Congress of Clinical Rheumatology Annual Meeting

Congress of Clinical Rheumatology Annual Meeting

Source:

James J. Association of Environmental Factors with SLE Disease Onset. Presented at: Congress of Clinical Rheumatology-West annual symposium; October 8-11, 2020 (virtual meeting).

Disclosures: James reports serving on the advisory board of Novartis and that OMRF has associations with Progentec Biosciences.
October 08, 2020
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Clinicians must account for myriad environmental factors when managing lupus

Source:

James J. Association of Environmental Factors with SLE Disease Onset. Presented at: Congress of Clinical Rheumatology-West annual symposium; October 8-11, 2020 (virtual meeting).

Disclosures: James reports serving on the advisory board of Novartis and that OMRF has associations with Progentec Biosciences.
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Understanding the interplay between environmental, genetic and other factors is critical to lupus management, according to a presenter at the 2020 Congress of Clinical Rheumatology-West.

“We are not necessarily in our infancy, but maybe in our toddler phase,” Judith A. James, MD, PhD, Lou C. Kerr Endowed Chair in Biomedical Research, associate vice provost for clinical and translational science, and George Lynn Cross Professor of Research at the Oklahoma University Health Sciences Center, said of understanding environmental factors in lupus.

Smoking cigarette and ashtray
Understanding the interplay between environmental, genetic and other factors is critical to lupus management, Judith A. James, MD, PhD, told attendees. Source: Adobe Stock

James covered a broad range of potential environmental contributors to lupus in her talk, from sun exposure, tobacco and alcohol use and weight to sleep habits, vitamin D intake, mental health and gut microbiome diversity.

Regarding sun exposure, James noted strong links between ultraviolet (UV) exposure and flare. “Up to 93% of lupus patients have some degree of UV sensitivity,” she said, adding that researchers have spent significant time investigating these associations.

Judith A. James

Results from these analyses have provided clinicians with a number of clues, from DNA damage to cell apoptosis, in the setting of UV exposure. More specifically, UV-B exposure has led to expression of TNF-alpha and cytokines, in addition to recruiting dendritic cells, keratinocytes and interleukin (IL)-6 to the skin. “Be careful to wear sunscreen,” James said.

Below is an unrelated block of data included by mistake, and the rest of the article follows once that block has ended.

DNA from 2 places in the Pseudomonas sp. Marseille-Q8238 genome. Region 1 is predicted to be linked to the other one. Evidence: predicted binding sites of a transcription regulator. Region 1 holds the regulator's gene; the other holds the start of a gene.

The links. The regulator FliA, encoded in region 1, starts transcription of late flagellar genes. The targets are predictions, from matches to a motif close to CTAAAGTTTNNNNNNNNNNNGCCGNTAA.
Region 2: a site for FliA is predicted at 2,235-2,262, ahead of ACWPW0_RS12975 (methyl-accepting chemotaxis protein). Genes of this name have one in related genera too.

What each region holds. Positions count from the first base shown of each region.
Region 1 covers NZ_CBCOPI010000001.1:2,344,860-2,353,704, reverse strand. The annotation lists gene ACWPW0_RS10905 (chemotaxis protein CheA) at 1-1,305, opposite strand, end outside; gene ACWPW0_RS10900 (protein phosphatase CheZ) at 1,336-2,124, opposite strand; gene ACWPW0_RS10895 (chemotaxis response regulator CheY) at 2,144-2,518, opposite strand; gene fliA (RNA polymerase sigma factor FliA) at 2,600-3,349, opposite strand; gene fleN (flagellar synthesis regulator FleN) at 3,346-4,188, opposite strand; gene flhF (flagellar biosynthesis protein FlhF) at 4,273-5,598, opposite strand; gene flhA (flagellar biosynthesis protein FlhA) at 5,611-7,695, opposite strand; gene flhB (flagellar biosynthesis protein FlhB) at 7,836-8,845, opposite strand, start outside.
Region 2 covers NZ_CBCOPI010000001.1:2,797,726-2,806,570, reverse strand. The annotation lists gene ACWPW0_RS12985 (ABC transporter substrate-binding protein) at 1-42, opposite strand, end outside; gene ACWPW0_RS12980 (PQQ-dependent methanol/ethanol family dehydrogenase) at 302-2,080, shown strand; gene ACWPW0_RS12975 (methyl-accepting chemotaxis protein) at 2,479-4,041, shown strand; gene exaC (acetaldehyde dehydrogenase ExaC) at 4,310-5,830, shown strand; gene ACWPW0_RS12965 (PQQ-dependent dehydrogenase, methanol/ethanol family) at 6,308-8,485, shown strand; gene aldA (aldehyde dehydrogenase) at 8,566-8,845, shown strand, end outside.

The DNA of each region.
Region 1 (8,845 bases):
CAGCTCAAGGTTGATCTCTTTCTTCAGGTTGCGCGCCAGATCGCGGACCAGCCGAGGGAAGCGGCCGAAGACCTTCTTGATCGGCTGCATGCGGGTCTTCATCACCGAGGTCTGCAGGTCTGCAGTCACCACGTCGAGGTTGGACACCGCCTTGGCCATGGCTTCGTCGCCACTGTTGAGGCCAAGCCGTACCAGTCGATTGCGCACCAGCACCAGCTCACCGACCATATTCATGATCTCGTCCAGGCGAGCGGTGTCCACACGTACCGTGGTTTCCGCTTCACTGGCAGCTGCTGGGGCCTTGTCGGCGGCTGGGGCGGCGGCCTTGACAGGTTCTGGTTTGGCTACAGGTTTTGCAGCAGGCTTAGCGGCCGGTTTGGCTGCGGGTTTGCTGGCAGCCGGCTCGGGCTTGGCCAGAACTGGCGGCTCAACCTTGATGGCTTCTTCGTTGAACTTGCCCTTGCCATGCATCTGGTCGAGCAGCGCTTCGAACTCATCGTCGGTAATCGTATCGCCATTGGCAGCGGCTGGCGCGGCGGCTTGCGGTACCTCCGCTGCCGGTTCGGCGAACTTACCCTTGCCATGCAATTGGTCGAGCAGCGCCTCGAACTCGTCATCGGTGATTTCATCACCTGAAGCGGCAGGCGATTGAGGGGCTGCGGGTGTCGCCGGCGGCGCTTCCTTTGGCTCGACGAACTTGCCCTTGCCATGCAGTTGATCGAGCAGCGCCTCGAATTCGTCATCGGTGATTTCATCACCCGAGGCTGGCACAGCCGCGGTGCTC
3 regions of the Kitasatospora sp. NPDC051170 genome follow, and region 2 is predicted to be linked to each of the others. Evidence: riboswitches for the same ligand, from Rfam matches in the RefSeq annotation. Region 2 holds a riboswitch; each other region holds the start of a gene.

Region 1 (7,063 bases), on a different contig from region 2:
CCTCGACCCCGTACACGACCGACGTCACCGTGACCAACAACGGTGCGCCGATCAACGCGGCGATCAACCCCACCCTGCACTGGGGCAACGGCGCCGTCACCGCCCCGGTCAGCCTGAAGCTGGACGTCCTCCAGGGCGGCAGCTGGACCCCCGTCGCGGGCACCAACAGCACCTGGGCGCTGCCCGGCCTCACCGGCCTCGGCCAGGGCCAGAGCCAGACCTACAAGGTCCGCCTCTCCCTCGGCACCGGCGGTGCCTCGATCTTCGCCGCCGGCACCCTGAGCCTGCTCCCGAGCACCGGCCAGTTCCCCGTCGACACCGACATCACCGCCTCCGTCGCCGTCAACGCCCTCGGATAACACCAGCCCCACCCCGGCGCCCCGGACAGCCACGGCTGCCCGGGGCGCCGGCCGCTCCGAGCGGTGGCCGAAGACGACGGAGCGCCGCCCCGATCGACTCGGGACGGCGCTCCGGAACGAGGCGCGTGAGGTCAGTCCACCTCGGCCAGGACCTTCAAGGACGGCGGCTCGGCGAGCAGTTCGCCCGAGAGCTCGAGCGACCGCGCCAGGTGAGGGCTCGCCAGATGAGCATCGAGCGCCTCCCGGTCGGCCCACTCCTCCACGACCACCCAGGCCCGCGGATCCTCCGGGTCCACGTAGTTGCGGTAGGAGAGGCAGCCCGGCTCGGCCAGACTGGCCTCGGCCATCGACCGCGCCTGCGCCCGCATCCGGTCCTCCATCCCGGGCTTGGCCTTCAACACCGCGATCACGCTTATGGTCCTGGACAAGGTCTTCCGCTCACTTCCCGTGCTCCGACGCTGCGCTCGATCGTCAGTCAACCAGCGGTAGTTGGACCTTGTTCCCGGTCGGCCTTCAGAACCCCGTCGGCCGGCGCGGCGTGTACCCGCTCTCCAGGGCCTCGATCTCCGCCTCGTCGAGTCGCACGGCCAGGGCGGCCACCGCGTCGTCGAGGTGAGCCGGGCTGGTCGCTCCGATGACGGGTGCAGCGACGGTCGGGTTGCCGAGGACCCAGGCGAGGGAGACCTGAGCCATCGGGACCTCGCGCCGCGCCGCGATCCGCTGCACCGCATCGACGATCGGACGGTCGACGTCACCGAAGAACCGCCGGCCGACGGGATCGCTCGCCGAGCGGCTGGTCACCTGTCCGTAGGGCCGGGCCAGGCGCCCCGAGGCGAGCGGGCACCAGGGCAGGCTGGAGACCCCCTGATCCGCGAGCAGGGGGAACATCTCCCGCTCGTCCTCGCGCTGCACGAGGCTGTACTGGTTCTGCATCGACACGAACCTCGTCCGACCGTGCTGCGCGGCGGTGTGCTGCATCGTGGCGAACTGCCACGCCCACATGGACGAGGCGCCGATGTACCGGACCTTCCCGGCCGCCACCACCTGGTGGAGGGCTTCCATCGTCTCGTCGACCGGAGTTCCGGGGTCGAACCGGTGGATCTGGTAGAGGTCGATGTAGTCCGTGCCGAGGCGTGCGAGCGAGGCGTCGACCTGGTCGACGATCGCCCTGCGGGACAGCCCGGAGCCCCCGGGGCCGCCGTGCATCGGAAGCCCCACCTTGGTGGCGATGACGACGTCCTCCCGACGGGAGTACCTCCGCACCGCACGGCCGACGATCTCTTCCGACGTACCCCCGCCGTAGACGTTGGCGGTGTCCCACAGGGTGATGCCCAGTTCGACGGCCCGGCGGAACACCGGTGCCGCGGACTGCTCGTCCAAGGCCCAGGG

Associations between smoking and lupus parameters are also coming into focus, according to James. She suggested that ever smoking can increase risk of SLE onset, while current smoking can increase flares or decrease the effectiveness of hydroxychloroquine.

Biological evidence has shown that smoking can decrease natural killer (NK) cells, impair humoral immunity and cause changes in DNA methylation. While higher levels of C-reactive protein (CRP) have been observed among smokers with lupus, they are “not found in every study,” according to James.

Beyond smoking, James presented findings showing that moderate drinking actually yielded lower lupus risk compared with no drinking, but she was quick to note that most doctors do not encourage moderate drinking in their patients.

Perhaps more importantly, James stressed that mental health variables often are related to alcohol intake. Depression, post-traumatic stress disorder (PTSD), a history of trauma or physical or emotional abuse in childhood can all be environmental risk factors for lupus. “Children who have been exposed to abuse also have higher rates of lupus,” she said.

One environmental factor that is gaining attention among lupus experts is sleep, according to James. A recent study looking at a host of factors demonstrated that inadequate sleep — defined as fewer than 7 hours per night — was the only factor associated with transitioning from no lupus to lupus. “This will be something for us to think about as we move forward,” she said.

Yet another factor under investigation is vitamin D intake. Recent findings have shown that significantly reduced levels of vitamin D may be associated with the development lupus-associated autoantibodies. In addition, vitamin D deficient individuals may have higher levels of interferon (IFN) activity compared with those who have sufficient levels of the vitamin. “I think we will see more and more of these studies, where you take an environmental factor and marry it with a genetic predisposition,” James said.

On the frontier of lupus research is the microbiome, according to James. She raised the question of how bacteria living in the gut can lead to a systemic condition like lupus.

The hypothesis of a “leaky gut” has been proposed, where bacteria are “translocated” from other parts of the GI tract to the liver. This may induce Th-17 cell production. “Some [bacteria] can come in and trigger B cell responses,” she said.

T-cell responses may also be activated with wrong commensal bacterial species, according to James. But these associations are by no means definite. “We still have a lot to learn about what the microbiome is doing in lupus development and lupus disease pathogenesis,” she said. “But we are learning.”